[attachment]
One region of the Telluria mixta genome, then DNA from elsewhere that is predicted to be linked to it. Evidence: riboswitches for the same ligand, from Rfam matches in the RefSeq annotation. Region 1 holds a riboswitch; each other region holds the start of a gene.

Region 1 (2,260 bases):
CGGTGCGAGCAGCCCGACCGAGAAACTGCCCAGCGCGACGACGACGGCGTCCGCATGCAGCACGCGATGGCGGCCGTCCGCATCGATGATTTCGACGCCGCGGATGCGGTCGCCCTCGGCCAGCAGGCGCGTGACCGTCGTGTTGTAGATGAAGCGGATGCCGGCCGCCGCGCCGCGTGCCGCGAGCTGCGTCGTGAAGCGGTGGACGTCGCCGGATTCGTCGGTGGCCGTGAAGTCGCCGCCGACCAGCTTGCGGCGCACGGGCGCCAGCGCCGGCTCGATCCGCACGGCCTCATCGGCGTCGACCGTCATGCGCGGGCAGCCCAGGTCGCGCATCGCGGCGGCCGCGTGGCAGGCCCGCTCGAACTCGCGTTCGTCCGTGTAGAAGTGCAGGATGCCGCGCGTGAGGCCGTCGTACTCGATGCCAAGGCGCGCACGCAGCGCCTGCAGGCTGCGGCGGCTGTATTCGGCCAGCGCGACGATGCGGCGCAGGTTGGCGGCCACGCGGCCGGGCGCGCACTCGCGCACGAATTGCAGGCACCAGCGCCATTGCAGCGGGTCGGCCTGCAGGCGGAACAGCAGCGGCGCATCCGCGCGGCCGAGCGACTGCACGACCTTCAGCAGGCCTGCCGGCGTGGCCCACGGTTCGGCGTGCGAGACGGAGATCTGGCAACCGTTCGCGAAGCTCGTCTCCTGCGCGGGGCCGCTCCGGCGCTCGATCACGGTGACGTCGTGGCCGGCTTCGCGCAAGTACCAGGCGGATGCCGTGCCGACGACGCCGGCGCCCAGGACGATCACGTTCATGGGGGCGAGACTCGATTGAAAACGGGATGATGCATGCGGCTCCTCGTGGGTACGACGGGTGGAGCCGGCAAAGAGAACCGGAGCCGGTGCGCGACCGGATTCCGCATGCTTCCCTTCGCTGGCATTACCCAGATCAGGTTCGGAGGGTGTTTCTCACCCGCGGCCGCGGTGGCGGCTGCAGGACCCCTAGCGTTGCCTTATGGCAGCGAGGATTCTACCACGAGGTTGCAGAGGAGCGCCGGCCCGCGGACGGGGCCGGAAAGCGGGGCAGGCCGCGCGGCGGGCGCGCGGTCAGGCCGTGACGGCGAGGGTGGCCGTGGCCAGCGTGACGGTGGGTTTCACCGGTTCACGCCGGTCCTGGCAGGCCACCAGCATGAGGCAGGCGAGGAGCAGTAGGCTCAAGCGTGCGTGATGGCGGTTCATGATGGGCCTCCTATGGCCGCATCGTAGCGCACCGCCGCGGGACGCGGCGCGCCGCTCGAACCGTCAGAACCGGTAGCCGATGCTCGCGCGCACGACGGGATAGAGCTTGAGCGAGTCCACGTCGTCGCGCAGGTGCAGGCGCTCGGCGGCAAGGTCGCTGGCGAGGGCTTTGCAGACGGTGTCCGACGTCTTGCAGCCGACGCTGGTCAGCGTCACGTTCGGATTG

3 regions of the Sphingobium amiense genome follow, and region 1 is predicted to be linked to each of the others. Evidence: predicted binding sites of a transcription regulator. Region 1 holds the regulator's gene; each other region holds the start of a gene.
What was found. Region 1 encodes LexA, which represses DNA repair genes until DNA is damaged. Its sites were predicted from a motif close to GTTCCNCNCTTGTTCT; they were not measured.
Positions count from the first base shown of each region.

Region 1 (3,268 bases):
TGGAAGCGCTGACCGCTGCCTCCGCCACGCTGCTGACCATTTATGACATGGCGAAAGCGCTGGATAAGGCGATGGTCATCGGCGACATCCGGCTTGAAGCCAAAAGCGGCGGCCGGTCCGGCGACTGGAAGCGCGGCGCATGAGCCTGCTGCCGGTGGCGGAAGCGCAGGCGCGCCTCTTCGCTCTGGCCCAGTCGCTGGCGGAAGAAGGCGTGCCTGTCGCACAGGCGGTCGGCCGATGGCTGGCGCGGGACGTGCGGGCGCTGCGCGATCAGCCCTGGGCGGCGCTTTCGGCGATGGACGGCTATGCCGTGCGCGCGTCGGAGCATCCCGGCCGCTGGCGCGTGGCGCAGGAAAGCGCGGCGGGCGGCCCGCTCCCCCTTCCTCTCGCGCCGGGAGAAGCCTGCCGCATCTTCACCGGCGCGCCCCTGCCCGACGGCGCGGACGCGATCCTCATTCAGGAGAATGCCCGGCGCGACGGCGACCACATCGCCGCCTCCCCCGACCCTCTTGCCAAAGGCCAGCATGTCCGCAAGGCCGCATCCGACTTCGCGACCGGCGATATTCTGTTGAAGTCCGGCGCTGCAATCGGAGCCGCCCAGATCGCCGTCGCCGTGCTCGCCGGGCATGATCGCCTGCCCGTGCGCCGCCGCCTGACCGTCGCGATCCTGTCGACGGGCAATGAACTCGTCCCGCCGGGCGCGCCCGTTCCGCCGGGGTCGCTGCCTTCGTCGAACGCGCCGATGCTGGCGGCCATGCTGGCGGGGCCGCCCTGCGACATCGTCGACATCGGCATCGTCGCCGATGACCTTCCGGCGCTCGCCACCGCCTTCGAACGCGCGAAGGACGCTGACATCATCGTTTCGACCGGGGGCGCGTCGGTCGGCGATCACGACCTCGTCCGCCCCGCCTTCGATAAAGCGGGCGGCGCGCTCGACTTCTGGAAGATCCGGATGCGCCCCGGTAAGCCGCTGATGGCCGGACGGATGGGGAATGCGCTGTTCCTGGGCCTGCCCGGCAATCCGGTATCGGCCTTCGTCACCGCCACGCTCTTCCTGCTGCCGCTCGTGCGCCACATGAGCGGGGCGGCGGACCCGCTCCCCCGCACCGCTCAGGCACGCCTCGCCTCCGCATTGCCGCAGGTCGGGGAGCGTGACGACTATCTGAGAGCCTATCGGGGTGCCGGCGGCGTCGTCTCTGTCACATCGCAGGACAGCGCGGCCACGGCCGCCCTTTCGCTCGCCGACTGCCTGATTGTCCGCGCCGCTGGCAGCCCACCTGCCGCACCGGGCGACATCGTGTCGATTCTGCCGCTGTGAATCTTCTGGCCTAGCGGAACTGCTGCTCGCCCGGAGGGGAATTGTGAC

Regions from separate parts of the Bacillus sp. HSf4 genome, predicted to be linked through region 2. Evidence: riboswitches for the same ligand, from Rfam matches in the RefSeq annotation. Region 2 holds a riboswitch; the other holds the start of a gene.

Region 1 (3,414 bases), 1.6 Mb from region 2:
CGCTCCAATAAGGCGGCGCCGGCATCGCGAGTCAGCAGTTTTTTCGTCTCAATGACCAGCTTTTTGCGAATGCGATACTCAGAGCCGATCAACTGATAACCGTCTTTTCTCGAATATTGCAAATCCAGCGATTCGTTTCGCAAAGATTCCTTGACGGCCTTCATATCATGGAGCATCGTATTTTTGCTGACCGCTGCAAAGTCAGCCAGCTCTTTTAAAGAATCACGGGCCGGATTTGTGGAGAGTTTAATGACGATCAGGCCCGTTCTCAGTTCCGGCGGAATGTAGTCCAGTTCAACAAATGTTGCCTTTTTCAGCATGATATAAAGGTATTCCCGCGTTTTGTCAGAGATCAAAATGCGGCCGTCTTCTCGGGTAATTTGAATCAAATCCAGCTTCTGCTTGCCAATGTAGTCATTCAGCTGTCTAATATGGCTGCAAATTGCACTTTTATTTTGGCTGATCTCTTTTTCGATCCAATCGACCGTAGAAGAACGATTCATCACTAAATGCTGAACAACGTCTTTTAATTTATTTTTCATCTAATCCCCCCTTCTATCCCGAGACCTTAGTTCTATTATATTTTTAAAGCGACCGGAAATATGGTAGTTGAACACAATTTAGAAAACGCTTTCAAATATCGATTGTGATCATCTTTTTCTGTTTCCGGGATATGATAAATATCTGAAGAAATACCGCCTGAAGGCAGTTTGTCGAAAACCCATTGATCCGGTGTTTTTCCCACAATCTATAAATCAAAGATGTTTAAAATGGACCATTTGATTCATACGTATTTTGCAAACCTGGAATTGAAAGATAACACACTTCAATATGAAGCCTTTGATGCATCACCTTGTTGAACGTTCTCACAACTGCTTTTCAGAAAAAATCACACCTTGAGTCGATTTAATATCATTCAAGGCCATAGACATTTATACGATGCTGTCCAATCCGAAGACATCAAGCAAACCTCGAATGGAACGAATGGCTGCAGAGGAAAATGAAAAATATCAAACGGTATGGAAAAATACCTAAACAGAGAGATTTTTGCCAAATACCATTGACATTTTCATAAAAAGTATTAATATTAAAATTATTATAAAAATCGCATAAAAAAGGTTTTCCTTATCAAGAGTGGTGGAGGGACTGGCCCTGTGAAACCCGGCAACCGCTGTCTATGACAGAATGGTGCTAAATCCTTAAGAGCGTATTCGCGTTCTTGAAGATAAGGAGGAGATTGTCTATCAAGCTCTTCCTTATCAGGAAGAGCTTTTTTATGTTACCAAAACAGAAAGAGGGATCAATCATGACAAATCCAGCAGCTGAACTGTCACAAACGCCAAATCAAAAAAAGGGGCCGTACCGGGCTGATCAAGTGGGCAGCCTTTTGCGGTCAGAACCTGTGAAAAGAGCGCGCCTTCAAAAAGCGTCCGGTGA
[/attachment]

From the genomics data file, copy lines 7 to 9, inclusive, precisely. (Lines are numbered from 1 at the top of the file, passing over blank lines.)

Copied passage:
Region 1 (3,268 bases):
TGGAAGCGCTGACCGCTGCCTCCGCCACGCTGCTGACCATTTATGACATGGCGAAAGCGCTGGATAAGGCGATGGTCATCGGCGACATCCGGCTTGAAGCCAAAAGCGGCGGCCGGTCCGGCGACTGGAAGCGCGGCGCATGAGCCTGCTGCCGGTGGCGGAAGCGCAGGCGCGCCTCTTCGCTCTGGCCCAGTCGCTGGCGGAAGAAGGCGTGCCTGTCGCACAGGCGGTCGGCCGATGGCTGGCGCGGGACGTGCGGGCGCTGCGCGATCAGCCCTGGGCGGCGCTTTCGGCGATGGACGGCTATGCCGTGCGCGCGTCGGAGCATCCCGGCCGCTGGCGCGTGGCGCAGGAAAGCGCGGCGGGCGGCCCGCTCCCCCTTCCTCTCGCGCCGGGAGAAGCCTGCCGCATCTTCACCGGCGCGCCCCTGCCCGACGGCGCGGACGCGATCCTCATTCAGGAGAATGCCCGGCGCGACGGCGACCACATCGCCGCCTCCCCCGACCCTCTTGCCAAAGGCCAGCATGTCCGCAAGGCCGCATCCGACTTCGCGACCGGCGATATTCTGTTGAAGTCCGGCGCTGCAATCGGAGCCGCCCAGATCGCCGTCGCCGTGCTCGCCGGGCATGATCGCCTGCCCGTGCGCCGCCGCCTGACCGTCGCGATCCTGTCGACGGGCAATGAACTCGTCCCGCCGGGCGCGCCCGTTCCGCCGGGGTCGCTGCCTTCGTCGAACGCGCCGATGCTGGCGGCCATGCTGGCGGGGCCGCCCTGCGACATCGTCGACATCGGCATCGTCGCCGATGACCTTCCGGCGCTCGCCACCGCCTTCGAACGCGCGAAGGACGCTGACATCATCGTTTCGACCGGGGGCGCGTCGGTCGGCGATCACGACCTCGTCCGCCCCGCCTTCGATAAAGCGGGCGGCGCGCTCGACTTCTGGAAGATCCGGATGCGCCCCGGTAAGCCGCTGATGGCCGGACGGATGGGGAATGCGCTGTTCCTGGGCCTGCCCGGCAATCCGGTATCGGCCTTCGTCACCGCCACGCTCTTCCTGCTGCCGCTCGTGCGCCACATGAGCGGGGCGGCGGACCCGCTCCCCCGCACCGCTCAGGCACGCCTCGCCTCCGCATTGCCGCAGGTCGGGGAGCGTGACGACTATCTGAGAGCCTATCGGGGTGCCGGCGGCGTCGTCTCTGTCACATCGCAGGACAGCGCGGCCACGGCCGCCCTTTCGCTCGCCGACTGCCTGATTGTCCGCGCCGCTGGCAGCCCACCTGCCGCACCGGGCGACATCGTGTCGATTCTGCCGCTGTGAATCTTCTGGCCTAGCGGAACTGCTGCTCGCCCGGAGGGGAATTGTGAC

Regions from separate parts of the Bacillus sp. HSf4 genome, predicted to be linked through region 2. Evidence: riboswitches for the same ligand, from Rfam matches in the RefSeq annotation. Region 2 holds a riboswitch; the other holds the start of a gene.